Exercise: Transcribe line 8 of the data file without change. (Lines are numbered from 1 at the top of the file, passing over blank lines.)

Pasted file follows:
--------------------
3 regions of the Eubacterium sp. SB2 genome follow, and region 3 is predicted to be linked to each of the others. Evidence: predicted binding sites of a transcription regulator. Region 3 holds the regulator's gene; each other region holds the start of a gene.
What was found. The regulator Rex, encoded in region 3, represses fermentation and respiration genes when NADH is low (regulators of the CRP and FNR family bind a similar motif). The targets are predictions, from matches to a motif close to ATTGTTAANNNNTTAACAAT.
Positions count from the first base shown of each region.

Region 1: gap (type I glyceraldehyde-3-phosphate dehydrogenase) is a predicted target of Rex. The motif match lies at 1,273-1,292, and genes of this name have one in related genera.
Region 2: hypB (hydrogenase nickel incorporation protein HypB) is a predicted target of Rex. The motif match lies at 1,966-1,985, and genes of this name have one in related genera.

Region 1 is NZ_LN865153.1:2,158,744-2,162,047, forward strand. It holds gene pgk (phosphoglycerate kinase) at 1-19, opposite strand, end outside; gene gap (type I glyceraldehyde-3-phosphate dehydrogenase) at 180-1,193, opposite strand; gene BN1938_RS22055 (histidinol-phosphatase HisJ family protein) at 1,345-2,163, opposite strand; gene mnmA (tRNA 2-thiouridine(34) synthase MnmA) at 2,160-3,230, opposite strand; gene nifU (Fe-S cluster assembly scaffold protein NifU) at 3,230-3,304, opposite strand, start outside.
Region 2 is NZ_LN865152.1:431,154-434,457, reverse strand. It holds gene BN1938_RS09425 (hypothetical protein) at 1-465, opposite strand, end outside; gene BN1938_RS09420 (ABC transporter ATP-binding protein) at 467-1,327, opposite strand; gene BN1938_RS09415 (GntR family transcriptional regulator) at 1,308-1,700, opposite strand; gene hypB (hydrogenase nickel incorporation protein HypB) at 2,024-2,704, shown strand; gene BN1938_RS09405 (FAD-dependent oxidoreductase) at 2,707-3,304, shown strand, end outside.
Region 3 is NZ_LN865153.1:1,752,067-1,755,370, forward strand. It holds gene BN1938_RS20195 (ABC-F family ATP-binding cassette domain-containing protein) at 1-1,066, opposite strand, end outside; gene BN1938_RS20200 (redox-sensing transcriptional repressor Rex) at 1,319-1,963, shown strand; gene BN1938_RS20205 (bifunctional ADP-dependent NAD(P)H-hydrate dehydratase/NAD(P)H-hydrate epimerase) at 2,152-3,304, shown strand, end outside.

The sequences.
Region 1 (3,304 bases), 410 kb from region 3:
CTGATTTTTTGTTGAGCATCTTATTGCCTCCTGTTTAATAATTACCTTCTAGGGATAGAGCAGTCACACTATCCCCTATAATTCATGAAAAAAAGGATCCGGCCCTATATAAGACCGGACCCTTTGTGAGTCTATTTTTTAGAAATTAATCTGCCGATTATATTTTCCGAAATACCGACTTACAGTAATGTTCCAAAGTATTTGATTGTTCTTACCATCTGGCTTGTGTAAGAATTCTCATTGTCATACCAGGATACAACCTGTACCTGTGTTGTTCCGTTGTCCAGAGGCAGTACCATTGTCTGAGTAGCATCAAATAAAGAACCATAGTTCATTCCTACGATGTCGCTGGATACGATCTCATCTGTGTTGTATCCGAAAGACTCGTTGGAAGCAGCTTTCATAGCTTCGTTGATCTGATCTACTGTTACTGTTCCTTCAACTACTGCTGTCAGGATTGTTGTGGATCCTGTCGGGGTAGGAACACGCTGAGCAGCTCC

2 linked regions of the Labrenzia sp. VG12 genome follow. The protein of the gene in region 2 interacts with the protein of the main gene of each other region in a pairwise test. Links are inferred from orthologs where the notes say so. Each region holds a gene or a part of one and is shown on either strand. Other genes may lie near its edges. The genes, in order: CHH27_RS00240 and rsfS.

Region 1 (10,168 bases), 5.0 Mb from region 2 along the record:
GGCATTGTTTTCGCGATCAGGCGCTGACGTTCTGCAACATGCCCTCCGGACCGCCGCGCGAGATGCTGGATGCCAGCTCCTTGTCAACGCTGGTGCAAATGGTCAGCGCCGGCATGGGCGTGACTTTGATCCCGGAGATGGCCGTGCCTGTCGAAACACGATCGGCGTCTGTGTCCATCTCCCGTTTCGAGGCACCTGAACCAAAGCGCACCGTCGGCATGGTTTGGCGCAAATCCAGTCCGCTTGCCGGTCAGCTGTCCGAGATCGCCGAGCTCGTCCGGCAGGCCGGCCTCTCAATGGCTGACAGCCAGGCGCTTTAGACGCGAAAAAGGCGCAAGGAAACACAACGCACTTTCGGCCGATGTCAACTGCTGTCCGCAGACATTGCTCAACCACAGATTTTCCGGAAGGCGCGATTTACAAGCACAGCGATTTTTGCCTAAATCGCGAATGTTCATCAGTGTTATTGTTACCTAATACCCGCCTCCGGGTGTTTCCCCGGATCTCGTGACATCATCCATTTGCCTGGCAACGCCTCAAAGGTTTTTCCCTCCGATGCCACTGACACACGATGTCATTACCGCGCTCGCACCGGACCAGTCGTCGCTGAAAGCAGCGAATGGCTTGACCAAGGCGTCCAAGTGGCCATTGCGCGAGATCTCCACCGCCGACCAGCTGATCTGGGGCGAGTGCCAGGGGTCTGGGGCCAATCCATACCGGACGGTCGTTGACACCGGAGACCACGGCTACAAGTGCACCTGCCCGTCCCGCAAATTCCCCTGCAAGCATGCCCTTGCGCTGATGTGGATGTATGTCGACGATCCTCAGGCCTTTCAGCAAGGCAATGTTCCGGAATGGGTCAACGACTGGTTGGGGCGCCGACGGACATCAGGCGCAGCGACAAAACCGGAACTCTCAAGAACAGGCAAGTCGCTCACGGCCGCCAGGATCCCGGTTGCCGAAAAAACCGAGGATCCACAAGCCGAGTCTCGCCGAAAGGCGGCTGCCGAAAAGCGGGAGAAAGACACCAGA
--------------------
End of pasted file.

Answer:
Region 3 is NZ_LN865153.1:1,752,067-1,755,370, forward strand. It holds gene BN1938_RS20195 (ABC-F family ATP-binding cassette domain-containing protein) at 1-1,066, opposite strand, end outside; gene BN1938_RS20200 (redox-sensing transcriptional repressor Rex) at 1,319-1,963, shown strand; gene BN1938_RS20205 (bifunctional ADP-dependent NAD(P)H-hydrate dehydratase/NAD(P)H-hydrate epimerase) at 2,152-3,304, shown strand, end outside.